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Todd Rosenthal

Linda Vista

October 25, 2019

Tracy Letts’ latest play to reach New York via the Chicago Steppenwolf production is the comedy drama, "Linda Vista," in which a 50-year-old white man in San Diego going through a messy divorce finds his life spiraling downward as he attempts to deal with his personal demons in a major midlife crisis. Presented in New York by Second Stage Theater, the play delineates a case of toxic masculinity and will most likely fascinate men and infuriate women. While Dick Wheeler played by Ian Barford, longtime Steppenwolf ensemble member, is reprehensible in the comic first act, he is redeemed by the end of the poignant second act where one’s sympathies finally go out to him. [more]

Straight White Men

August 10, 2018

Given how physically playful the brothers are with each other--and with their father--"Straight White Men" is that rare play that even has a credited choreographer, Faye Driscoll. In addition to making good on the promise he made in last year’s "Call Me By Your Name," that he was an actor to be watched--and not only because he’s so attractive--Armie Hammer proves especially deft with Driscoll’s many maneuvers, like leaping on or off the sofa or the coffee table. [more]

Nice Fish

March 4, 2016

Todd Rosenthal’s remarkably atmospheric and evocative setting is waiting for the audience when they come into the theater: a huge expanse of a corrugated ice flow in Northern Minnesota in forced perspective with miniature cars, ice fishing huts and a train in the far distance. Erik, a dour, taciturn ice-fishing enthusiast played by Jim Lichtscheidl, dressed in a green parka and yellow cap, and Ron (Rylance), a fishing novice dressed in a glowing orange parka and matching hat, appear on the ice to drill holes in the frozen lake on this last day of the ice fishing season. As Ron tells us in his first monologue, “If you go into the woods, the back country, someplace past all human habitation, it is a good idea to wear orange and carry a gun, or, depending on the season, carry a fishing pole, or a camera with a big lens. Otherwise it might appear that you have no idea what you are doing…” [more]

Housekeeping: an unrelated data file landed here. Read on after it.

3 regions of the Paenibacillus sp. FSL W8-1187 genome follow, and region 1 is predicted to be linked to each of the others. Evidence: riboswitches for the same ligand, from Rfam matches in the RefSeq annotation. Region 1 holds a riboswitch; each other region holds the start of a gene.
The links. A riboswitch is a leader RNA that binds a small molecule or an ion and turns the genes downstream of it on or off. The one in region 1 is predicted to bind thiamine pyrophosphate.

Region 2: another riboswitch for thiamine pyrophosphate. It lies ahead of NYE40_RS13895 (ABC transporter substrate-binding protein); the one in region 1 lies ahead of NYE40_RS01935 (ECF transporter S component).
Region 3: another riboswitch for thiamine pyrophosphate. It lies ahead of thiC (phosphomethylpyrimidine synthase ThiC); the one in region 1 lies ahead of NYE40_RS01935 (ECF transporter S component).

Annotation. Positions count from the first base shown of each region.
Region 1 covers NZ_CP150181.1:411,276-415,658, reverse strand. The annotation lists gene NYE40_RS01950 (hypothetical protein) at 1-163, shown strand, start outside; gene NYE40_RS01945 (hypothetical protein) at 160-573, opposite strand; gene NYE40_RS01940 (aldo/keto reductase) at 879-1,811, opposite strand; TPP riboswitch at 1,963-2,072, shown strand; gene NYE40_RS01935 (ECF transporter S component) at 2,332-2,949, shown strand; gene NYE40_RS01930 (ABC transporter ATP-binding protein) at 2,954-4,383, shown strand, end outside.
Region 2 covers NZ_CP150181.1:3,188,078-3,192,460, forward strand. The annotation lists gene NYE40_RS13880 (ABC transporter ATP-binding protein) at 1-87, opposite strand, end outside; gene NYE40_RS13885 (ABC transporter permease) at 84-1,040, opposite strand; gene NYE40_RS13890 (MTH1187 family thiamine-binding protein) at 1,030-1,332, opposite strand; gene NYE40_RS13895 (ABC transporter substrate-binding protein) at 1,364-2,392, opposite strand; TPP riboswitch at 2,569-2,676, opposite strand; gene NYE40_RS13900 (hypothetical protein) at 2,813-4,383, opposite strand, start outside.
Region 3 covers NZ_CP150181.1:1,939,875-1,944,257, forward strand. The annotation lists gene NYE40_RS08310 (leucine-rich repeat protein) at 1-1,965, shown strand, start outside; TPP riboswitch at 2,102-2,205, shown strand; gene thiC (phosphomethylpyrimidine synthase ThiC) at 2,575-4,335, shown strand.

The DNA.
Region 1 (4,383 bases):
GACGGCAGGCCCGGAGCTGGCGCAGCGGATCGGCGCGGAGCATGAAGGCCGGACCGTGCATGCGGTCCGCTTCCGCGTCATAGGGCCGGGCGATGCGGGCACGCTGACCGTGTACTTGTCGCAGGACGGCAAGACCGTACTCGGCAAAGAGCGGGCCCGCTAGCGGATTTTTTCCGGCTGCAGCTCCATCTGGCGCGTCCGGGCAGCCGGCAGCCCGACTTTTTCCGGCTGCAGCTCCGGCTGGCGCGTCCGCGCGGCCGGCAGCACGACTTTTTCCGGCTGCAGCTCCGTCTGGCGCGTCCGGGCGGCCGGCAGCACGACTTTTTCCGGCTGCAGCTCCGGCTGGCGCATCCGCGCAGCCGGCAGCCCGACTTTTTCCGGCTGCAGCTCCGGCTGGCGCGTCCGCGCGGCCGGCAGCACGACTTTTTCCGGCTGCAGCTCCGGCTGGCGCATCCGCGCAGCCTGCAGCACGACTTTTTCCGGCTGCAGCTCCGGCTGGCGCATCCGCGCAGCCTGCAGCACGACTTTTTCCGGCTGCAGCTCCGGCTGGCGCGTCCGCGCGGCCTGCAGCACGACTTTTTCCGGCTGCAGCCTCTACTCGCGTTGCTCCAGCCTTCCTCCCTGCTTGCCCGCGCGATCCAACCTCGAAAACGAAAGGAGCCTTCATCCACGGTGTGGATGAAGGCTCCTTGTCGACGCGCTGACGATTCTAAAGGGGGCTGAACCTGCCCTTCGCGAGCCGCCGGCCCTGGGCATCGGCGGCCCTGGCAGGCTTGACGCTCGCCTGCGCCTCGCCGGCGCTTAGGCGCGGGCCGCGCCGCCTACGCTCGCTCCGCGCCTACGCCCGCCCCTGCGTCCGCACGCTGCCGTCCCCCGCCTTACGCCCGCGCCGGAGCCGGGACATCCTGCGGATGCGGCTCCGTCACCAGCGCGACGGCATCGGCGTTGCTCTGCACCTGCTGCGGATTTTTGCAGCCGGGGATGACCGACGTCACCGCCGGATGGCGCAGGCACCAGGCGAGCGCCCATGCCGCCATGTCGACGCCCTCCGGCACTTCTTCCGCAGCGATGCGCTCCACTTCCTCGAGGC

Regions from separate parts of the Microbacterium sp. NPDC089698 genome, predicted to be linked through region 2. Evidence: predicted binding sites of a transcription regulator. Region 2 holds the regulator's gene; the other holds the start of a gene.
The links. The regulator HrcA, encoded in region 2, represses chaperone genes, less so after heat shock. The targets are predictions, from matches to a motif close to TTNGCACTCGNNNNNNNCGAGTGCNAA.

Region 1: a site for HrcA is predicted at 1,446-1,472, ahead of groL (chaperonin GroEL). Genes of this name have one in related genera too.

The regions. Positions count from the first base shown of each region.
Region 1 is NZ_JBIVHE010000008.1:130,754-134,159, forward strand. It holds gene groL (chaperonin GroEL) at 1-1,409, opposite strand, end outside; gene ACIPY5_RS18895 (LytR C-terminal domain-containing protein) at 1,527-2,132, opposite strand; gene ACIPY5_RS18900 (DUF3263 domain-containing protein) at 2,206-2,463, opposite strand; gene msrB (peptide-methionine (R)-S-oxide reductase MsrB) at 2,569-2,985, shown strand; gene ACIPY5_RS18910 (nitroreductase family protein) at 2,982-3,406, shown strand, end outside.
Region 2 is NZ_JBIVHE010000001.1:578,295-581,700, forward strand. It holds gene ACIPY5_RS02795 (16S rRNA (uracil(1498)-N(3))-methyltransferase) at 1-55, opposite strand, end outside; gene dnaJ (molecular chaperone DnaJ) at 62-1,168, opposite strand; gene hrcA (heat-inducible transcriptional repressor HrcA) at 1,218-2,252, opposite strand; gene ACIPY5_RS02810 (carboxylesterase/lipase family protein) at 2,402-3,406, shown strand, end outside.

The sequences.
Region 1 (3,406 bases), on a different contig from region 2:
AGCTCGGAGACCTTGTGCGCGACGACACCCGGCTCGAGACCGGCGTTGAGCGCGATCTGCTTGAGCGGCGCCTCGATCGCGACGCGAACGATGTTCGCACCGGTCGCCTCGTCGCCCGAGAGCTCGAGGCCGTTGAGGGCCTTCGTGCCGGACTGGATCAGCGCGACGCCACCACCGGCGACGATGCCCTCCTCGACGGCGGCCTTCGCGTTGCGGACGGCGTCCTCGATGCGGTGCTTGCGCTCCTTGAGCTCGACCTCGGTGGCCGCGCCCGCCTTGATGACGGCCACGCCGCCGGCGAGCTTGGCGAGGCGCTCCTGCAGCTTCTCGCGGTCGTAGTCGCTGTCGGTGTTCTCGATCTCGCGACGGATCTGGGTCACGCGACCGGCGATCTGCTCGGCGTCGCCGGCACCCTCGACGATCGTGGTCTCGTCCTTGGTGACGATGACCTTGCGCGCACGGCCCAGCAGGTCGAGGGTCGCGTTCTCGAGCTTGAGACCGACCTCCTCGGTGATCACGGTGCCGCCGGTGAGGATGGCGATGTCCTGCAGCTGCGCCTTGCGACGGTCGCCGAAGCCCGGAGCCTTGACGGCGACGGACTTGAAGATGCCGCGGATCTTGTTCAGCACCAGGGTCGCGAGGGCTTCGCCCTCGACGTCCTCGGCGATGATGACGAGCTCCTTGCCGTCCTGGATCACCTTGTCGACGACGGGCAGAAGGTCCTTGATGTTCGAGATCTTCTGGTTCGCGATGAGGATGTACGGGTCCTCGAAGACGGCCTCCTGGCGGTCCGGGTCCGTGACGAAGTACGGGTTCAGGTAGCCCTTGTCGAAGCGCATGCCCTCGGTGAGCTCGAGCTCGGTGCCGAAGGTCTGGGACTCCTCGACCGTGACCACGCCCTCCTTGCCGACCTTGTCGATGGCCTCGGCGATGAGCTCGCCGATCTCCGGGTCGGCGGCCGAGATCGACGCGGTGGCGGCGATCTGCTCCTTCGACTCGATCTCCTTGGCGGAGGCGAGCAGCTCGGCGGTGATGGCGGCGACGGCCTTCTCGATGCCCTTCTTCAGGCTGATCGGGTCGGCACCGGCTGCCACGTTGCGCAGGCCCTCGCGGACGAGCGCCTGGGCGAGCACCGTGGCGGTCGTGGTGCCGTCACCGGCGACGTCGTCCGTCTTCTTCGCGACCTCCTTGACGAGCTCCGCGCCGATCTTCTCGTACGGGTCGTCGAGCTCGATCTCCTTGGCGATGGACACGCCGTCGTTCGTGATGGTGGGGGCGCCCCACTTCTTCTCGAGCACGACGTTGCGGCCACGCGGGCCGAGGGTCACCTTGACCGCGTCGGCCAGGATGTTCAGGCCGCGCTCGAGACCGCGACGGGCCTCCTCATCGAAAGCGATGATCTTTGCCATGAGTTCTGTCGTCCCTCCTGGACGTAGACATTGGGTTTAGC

The Qualms

June 26, 2015

Norris is interested in examining issues so often argued in black and white terms by drawing out the—pun intended—shades of grey. However, while wryly entertaining and largely incisive, his new work suffers from some of the same missteps as does his aforementioned "Clybourne Park." Namely, he paints Chris—his ostensibly well-intentioned, under-informed, straight white male character—as so downright nasty that it is almost impossible to listen to any of his arguments, however logical some of them may be. While the action of the play operates under the guise of an engaging debate that includes various different perspectives, the scales are tipped and its presentation of arguments is uneven. [more]

Fish in the Dark

March 22, 2015

Director Anna D. Shapiro, usually associated with heavier dramas from such authors as Kenneth Lonergan, Stephen Adly Guirgis, Tracy Letts, Bruce Norris and John Steinbeck, has surrounded David with an A-List of stage and screen stars (Jayne Houdyshell, Rita Wilson, Rosie Perez, Lewis J. Stadlen, Marylouise Burke, etc.), as well as some rising stars and performers to watch (Molly Ranson, Jonny Orsini, and Jake Cannavale). Part of her assignment is to direct the traffic of the very large cast (18 in all) of the Drexel clan on the four sets and keep out of the way of these pros doing what they do best. At this, Shapiro does a superb job. [more]

This Is Our Youth

October 15, 2014

details a specific subset of affluent, privileged, urban teenagers with no concepts for independence or ambition. In the larger context, the characters' problems are mostly petty and self-inflicted; consequently, the subject matter is difficult to relate to. I cannot speak for everyone, but the careless spending, rampant drug use, and overinflated egos presented in Lonergan's play were certainly not characteristic of my youth. [more]